Short-toothed mountain mint
Sun/shade: Full sun to part shade
Soil moisture: Dry to medium
Flowering period: July
Host plant for 5 caterpillar species
In the heat of summer, the silvery foliage of short-toothed mountain mint appears like a vision of winter frost. While the thought is briefly refreshing, the plant offers very real refreshment of a different kind to a multitude of pollinators. Short-toothed mountain mint’s small, purple-speckled flowers provide nectar to both long and short-tongued insects, including flies, wasps, beetles, moths, butterflies, and bees large and small. Indeed, there are few other plants that will attract as many visitors as this one. Many of these insects are predators of pests like aphids and stink bugs, and planting short toothed mountain mint is therefore recommended for promoting the health of one’s vegetable and / or flower garden.
The ornamental quality of short-toothed mountain mint’s whitish foliage is most accentuated when the plant is present as a large patch. Due to its clonal growth pattern, short-toothed mountain mint will naturally tend to form a colony that gets larger every year. The plant is not overly aggressive in the manner of exotic mints, however, and curtailing its spread is an easy matter. In the springtime, one should press a spade into the soil at the desired perimeter of the mint patch, severing the plant’s underground spreading stems or rhizomes. The seedlings that are outside of this perimeter should then be pulled by hand. This technique is called root pruning, and it is useful for containing the spread of many plants that grow in a clonal manner.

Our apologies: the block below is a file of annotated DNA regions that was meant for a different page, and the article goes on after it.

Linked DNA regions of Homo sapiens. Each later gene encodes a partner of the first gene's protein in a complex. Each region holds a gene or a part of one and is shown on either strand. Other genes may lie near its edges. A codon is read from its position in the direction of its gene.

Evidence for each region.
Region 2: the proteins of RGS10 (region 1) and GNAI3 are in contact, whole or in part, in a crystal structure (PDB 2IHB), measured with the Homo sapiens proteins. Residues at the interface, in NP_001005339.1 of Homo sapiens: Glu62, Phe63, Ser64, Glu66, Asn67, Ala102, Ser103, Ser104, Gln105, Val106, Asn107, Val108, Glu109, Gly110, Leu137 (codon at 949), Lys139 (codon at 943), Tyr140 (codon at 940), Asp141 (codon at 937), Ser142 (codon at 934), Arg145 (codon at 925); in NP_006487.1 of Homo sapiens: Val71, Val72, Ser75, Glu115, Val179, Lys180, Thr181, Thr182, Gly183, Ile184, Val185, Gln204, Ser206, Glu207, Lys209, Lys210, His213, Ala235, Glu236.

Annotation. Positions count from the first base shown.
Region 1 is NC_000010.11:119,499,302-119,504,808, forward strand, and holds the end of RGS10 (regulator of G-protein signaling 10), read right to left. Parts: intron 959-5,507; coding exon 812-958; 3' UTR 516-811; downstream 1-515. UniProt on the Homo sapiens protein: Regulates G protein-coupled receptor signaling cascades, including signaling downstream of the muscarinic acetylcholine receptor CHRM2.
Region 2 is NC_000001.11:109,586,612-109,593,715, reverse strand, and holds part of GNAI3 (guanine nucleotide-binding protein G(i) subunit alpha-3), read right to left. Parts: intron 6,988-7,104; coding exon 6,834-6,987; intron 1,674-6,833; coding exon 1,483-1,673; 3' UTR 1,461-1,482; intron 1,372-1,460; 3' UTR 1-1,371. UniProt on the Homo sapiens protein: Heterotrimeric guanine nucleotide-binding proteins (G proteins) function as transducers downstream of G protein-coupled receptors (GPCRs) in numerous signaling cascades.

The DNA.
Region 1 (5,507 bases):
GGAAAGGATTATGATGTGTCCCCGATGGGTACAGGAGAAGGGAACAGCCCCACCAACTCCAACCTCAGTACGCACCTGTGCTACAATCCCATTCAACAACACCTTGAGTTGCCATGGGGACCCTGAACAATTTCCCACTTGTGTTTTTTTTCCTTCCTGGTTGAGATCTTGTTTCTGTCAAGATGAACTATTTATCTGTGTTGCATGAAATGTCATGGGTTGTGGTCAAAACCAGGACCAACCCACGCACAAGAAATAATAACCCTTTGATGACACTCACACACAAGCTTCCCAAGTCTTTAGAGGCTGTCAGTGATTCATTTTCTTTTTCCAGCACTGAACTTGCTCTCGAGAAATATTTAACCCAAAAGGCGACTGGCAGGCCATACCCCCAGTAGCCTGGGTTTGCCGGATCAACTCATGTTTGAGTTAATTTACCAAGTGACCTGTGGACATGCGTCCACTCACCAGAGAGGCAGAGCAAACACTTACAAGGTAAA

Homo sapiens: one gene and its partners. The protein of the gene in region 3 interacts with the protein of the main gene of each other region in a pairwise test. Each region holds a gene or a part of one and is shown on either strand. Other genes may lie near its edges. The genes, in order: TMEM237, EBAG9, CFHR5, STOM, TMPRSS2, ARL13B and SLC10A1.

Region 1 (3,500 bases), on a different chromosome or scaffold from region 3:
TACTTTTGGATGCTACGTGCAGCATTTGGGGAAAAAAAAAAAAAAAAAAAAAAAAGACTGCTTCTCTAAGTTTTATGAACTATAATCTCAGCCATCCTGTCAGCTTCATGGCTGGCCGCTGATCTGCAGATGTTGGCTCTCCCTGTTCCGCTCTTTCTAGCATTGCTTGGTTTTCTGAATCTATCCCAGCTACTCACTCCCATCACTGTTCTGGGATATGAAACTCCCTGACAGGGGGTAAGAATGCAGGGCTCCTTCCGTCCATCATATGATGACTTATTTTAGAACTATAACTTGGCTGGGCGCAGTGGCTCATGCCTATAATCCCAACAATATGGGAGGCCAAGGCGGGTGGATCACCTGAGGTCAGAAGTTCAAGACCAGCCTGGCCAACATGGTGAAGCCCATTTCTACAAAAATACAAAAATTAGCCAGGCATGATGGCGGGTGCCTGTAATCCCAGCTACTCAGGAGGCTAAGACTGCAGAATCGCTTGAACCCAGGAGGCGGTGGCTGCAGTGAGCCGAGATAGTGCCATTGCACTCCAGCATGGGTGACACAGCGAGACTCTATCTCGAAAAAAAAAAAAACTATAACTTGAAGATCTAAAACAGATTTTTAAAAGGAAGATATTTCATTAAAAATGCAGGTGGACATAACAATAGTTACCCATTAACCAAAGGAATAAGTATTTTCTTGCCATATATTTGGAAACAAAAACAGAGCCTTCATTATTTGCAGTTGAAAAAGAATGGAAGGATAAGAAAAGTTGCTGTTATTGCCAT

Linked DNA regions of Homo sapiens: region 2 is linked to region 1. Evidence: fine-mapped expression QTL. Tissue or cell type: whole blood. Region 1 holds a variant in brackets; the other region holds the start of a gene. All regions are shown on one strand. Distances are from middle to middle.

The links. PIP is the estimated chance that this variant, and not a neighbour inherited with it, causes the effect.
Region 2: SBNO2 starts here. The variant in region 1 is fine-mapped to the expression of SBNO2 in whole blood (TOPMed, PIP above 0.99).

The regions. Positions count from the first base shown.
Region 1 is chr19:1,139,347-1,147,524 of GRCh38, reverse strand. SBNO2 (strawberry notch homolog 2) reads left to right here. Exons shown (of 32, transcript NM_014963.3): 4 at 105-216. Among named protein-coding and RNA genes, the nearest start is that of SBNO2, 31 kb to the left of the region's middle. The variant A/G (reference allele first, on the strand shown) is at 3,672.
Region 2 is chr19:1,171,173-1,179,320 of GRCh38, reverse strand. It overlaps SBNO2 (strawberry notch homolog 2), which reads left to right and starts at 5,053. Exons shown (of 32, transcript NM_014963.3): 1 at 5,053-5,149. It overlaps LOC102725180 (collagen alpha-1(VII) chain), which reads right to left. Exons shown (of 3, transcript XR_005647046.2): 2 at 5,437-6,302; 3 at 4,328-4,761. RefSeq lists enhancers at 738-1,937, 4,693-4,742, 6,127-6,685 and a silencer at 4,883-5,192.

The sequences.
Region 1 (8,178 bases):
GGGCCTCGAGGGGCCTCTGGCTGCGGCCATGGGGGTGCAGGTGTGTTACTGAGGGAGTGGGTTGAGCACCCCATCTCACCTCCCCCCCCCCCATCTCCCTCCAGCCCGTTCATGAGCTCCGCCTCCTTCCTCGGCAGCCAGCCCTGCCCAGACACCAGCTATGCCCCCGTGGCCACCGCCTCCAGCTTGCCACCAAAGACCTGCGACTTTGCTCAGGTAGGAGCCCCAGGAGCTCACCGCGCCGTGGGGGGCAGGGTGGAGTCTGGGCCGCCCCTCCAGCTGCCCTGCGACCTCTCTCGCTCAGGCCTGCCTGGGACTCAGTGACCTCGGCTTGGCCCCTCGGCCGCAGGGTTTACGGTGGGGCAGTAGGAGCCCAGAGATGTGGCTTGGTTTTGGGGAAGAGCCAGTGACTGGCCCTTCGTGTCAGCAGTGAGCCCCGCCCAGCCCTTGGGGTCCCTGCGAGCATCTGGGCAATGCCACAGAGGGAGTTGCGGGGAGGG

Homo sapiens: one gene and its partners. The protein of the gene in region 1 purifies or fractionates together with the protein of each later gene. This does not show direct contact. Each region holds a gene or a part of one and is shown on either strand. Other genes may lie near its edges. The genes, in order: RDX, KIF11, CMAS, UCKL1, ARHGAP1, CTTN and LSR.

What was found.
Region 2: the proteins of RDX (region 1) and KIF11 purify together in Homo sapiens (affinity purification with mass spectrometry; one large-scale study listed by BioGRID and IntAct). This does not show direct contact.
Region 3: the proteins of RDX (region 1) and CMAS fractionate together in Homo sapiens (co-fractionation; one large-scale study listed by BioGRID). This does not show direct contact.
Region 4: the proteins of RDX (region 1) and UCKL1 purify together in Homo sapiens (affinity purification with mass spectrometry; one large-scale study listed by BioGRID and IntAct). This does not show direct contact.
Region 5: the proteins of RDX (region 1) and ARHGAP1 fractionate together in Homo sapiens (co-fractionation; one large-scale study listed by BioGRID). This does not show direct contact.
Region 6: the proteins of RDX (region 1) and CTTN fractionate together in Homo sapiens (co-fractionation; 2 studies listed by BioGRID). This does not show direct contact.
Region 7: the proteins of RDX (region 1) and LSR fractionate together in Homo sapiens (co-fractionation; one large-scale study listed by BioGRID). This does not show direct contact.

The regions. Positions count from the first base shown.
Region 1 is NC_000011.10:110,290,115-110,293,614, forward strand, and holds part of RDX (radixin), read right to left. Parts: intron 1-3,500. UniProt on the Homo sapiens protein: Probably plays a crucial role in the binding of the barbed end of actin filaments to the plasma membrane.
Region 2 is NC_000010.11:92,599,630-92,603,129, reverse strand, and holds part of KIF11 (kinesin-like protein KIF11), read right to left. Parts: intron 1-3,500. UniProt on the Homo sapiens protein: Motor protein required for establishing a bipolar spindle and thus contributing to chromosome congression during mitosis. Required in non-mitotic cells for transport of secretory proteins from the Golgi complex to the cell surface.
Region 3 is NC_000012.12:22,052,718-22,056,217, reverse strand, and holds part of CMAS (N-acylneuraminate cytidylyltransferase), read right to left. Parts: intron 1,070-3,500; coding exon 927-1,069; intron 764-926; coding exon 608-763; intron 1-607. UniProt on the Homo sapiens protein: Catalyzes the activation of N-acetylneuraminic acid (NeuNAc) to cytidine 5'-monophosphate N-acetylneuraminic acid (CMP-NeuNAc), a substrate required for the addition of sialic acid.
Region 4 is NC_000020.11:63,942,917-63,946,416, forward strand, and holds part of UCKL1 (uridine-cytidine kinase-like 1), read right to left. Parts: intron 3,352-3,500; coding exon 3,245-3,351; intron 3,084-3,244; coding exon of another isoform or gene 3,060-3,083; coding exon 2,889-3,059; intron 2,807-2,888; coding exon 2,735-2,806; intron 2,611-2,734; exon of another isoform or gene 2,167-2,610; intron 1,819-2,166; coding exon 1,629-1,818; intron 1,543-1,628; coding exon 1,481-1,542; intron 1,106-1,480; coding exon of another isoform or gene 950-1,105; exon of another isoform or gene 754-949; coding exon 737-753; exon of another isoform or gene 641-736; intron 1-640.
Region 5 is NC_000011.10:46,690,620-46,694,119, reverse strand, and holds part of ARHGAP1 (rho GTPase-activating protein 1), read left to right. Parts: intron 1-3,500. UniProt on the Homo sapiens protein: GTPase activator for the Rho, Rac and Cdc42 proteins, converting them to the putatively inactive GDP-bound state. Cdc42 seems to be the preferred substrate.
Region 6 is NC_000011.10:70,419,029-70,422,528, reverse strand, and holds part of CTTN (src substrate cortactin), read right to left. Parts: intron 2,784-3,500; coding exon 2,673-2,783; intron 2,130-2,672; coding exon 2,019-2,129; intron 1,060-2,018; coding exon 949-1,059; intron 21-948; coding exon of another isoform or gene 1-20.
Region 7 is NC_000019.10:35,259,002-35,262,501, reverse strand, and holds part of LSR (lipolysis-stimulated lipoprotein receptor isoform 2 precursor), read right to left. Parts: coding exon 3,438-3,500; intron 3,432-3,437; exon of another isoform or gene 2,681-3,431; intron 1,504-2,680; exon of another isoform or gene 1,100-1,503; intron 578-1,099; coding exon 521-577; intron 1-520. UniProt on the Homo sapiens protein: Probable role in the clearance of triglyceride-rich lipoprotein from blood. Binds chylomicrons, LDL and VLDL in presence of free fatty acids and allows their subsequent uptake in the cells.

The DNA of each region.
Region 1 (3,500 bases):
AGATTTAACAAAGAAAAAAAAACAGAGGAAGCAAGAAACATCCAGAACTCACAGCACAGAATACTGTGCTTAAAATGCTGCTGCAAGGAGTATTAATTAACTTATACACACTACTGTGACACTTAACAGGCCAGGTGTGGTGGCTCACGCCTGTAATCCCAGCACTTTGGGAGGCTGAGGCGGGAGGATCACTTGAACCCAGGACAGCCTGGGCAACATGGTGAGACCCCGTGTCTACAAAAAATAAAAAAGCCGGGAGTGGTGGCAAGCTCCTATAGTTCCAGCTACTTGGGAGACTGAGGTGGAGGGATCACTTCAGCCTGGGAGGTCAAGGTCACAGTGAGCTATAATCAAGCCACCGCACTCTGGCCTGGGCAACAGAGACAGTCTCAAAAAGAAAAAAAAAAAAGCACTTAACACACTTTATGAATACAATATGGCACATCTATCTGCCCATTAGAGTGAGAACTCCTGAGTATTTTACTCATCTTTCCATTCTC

Reaching a height of approximately 3 feet, short toothed mountain mint has a handsome, upright form which is resistant to blow-down and flopping. As a native component of NE Ohio meadows and woodland edges, it grows well under both full sun and partial shade, and with the latter, it generally doesn’t lean towards the sun. Short toothed mountain mint prefers soils of moderate moisture but has fairly good drought tolerance and is reported to grow well on slopes. Blooming primarily during the month of July, the plant’s silvery foliage is a lovely counterpoint to the showy blooms of purple coneflower, gray-headed coneflower, swamp milkweed, wild bergamot, dense blazing star, and others.
Photo by rockerBOO.